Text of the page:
Sphit

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  • Topic: Data compression, Bit rate, Image resolution
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HIGHLY SCALABLE IMAGE COMPRESSION BASED ON SPIHT FOR NETWORK APPLICATIONS
Habibollah Danyali and Alfred Mertins
School of Electrical, Computer and Telecommunications Engineering University of Wollongong, Wollongong, NSW 2522, Australia
Email: hd04, mertins @uow.edu.au
 

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In general, an level wavelet decomposition allows at most
levels of spatial resolution. To distinguish between different resolution levels, we denote the lowest spatial resolution level as level . The full image then becomes resolution level 1. The three

subbands that need to be added to increase the resolution from level to level
are referred to as level
resolution subbands (see Fig. 1). An algorithm that provides full spatial scalability would encode the different resolution levels separately, allowing a transcoder or the decoder to directly access the data needed to reconstruct with a desired spatial resolution. The original SPIHT algorithm, however, encodes the entire wavelet tree in a bitplane by bitplane manner and produces a bitstream that contains the information about the different spatial resolutions in no particular order.

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2. HIGHLY SCALABLE SPIHT (HS-SPIHT)
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Traditional image coding systems have only focused on efficient compression of image data. The main objective of such systems is optimizing image quality at given bit rate. Due to the explosive growth of the Internet and networking technology, nowadays a huge number of users with different capabilities of processing and network access bandwidth can transfer and access data easily. For transmission of visual data on such a heterogenous network, efficient compression itself is not sufficient. There is an increasing demand for scalability to optimally service each user according to his bandwidth and computing capabilities. A scalable image coder generates a bitstream which consists of a set of embedded parts that offer increasingly better signal-to-noise ratio (SNR) or/and greater spatial resolution. Different parts of this bitstream can be selected and decoded by a scalable decoder to meet certain requirements. In the case of an entirely scalable bitstream, different types of decoders with different complexity and access bandwidth can coexist.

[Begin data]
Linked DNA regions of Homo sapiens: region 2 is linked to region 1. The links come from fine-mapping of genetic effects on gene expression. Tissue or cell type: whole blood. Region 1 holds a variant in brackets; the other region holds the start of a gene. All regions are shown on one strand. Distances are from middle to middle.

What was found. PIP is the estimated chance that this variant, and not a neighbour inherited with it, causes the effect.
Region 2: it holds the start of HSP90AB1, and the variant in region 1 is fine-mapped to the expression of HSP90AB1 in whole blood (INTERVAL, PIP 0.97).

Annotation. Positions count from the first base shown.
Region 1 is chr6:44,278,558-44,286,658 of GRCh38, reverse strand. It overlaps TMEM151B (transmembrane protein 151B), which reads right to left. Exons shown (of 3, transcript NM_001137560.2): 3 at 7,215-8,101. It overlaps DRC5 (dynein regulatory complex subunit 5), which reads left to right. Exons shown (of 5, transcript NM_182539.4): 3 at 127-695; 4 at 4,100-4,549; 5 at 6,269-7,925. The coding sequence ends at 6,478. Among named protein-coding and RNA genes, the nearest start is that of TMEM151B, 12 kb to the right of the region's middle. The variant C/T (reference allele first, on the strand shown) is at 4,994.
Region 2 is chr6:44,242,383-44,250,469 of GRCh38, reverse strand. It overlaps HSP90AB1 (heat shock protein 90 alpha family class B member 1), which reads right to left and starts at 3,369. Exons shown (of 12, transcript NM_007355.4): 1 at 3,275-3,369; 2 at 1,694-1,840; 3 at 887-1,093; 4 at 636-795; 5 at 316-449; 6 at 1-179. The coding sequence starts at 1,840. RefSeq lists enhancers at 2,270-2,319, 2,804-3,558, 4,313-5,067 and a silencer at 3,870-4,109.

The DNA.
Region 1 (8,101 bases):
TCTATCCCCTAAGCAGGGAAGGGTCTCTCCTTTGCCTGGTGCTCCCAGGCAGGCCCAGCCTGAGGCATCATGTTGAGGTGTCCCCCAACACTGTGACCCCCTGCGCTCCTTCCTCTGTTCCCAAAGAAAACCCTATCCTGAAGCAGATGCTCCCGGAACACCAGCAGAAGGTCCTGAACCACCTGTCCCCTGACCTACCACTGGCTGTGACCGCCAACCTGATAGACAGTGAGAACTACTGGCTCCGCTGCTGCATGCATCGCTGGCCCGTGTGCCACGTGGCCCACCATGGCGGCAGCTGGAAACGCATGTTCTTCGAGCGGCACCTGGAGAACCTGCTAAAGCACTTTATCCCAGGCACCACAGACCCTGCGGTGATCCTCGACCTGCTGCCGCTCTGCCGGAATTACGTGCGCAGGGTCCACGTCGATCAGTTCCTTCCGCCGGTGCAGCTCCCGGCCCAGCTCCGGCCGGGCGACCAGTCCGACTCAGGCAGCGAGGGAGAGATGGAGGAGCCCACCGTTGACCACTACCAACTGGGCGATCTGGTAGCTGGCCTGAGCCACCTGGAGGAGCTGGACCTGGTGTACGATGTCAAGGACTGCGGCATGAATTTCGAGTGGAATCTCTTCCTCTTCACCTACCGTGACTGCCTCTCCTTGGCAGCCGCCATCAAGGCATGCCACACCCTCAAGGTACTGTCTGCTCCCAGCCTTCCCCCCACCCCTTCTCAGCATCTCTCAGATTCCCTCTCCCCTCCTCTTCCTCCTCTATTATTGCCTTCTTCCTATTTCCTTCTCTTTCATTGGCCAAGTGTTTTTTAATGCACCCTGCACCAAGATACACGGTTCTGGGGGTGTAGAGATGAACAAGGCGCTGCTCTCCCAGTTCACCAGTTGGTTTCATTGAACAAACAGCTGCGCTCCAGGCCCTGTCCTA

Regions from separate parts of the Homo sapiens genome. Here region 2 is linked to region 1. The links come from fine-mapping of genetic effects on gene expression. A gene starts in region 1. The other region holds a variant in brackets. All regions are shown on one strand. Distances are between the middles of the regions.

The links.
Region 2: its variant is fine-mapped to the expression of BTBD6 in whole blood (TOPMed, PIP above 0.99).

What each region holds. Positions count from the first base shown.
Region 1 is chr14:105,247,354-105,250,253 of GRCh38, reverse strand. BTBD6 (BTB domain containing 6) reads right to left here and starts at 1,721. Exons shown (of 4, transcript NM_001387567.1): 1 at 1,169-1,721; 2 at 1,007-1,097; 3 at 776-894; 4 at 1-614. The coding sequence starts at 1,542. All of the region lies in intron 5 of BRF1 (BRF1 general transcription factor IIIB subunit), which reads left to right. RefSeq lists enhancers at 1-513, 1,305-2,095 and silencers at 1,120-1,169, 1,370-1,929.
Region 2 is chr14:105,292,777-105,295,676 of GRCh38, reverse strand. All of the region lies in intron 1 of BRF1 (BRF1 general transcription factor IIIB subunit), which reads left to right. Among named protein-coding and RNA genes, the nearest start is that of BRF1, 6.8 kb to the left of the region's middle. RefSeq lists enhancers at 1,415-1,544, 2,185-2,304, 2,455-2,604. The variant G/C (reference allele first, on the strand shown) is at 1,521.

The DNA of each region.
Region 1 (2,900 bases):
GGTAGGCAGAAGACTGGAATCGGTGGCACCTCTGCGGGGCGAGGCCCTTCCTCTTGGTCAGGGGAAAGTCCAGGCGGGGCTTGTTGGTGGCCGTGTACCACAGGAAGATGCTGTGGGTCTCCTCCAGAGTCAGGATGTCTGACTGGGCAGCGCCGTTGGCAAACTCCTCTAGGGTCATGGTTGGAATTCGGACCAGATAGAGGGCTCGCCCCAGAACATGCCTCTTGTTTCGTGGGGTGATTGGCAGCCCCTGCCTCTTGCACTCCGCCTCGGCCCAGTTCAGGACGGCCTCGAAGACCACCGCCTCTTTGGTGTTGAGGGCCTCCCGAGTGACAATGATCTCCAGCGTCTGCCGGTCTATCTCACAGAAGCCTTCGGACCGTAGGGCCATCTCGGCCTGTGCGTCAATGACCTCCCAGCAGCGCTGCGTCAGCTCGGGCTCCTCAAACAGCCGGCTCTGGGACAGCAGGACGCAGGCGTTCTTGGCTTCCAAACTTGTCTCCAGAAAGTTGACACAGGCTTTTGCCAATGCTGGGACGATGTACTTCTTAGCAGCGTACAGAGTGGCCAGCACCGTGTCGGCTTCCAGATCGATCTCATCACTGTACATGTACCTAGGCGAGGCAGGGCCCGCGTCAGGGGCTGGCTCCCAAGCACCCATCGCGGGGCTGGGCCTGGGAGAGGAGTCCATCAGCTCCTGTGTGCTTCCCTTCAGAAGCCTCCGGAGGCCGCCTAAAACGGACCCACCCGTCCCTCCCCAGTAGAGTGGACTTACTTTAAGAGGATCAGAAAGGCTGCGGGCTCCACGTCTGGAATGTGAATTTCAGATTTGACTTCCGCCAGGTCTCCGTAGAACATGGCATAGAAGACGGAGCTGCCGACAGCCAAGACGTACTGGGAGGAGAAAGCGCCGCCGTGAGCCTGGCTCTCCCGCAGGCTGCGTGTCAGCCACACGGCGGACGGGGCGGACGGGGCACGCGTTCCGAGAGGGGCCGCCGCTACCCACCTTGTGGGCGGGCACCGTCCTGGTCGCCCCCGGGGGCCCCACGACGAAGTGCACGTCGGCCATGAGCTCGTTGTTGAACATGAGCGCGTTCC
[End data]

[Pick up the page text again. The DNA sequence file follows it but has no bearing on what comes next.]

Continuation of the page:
Over the past decade wavelet-based image compression
schemes have become increasingly important and gained
widespread acceptance. Because of their inherent multiresolution signal representation, wavelet-based coding schemes have the potential to support both SNR and spatial scalability. For efficient coding of wavelet coefficients, Shapiro [1] introduced the Embedded Zerotree Wavelet (EZW) coding scheme based on the idea of grouping spatially related coefficients at different scales to trees and efficiently predicting zero coefficients across scales. An improved scheme, called Set Partitioning in Hierarchical Trees (SPIHT), was developed by Said and Pearlman [2]. This coder uses the spatial orientation trees shown in Fig. 1 and partitions them as needed to sort wavelet coefficients according to magnitude. Further improvements of SPIHT have been published in [3–8]. Although the SPIHT coder is fully SNR scalable with excellent compression properties, it does not explicitly support spatial scalability

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1. INTRODUCTION

and does not provide a bitstream that can be parsed easily according to the type of scalability desired by the decoder. An improved version of the EZW algorithm that uses better
context modeling for arithmetic coding, an improved symbol set for zerotree encoding, and proper syntax and markers for the compressed bitstream to allow extracting various qualities and resolutions was reported in [9]. However the decoder needs some additional side information to decode the bitstream. Tham et al. [10] introduced a new zerotree structure called tri-zerotree and used a layered coding strategy with the concept of embedded...
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